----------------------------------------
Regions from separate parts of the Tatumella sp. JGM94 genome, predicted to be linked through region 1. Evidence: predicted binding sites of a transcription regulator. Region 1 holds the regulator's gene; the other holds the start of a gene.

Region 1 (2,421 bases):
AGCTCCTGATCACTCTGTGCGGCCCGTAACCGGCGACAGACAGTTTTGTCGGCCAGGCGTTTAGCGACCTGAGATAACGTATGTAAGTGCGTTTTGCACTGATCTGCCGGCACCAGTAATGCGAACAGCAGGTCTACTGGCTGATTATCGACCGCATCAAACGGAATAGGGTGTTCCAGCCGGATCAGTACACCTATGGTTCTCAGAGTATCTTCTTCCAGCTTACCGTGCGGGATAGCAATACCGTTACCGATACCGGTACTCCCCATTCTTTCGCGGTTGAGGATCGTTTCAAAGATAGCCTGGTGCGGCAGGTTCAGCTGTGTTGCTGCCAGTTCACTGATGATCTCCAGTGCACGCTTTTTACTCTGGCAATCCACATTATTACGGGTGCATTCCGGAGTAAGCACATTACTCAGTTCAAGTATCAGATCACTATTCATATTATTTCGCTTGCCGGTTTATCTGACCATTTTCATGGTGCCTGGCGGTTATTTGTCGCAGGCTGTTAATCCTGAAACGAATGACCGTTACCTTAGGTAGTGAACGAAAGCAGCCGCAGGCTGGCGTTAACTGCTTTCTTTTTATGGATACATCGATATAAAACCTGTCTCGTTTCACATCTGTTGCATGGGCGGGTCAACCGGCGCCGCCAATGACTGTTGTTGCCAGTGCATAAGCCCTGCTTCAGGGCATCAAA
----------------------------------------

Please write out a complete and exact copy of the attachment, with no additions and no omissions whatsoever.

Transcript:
Regions from separate parts of the Tatumella sp. JGM94 genome, predicted to be linked through region 1. Evidence: predicted binding sites of a transcription regulator. Region 1 holds the regulator's gene; the other holds the start of a gene.

Region 1 (2,421 bases):
AGCTCCTGATCACTCTGTGCGGCCCGTAACCGGCGACAGACAGTTTTGTCGGCCAGGCGTTTAGCGACCTGAGATAACGTATGTAAGTGCGTTTTGCACTGATCTGCCGGCACCAGTAATGCGAACAGCAGGTCTACTGGCTGATTATCGACCGCATCAAACGGAATAGGGTGTTCCAGCCGGATCAGTACACCTATGGTTCTCAGAGTATCTTCTTCCAGCTTACCGTGCGGGATAGCAATACCGTTACCGATACCGGTACTCCCCATTCTTTCGCGGTTGAGGATCGTTTCAAAGATAGCCTGGTGCGGCAGGTTCAGCTGTGTTGCTGCCAGTTCACTGATGATCTCCAGTGCACGCTTTTTACTCTGGCAATCCACATTATTACGGGTGCATTCCGGAGTAAGCACATTACTCAGTTCAAGTATCAGATCACTATTCATATTATTTCGCTTGCCGGTTTATCTGACCATTTTCATGGTGCCTGGCGGTTATTTGTCGCAGGCTGTTAATCCTGAAACGAATGACCGTTACCTTAGGTAGTGAACGAAAGCAGCCGCAGGCTGGCGTTAACTGCTTTCTTTTTATGGATACATCGATATAAAACCTGTCTCGTTTCACATCTGTTGCATGGGCGGGTCAACCGGCGCCGCCAATGACTGTTGTTGCCAGTGCATAAGCCCTGCTTCAGGGCATCAAA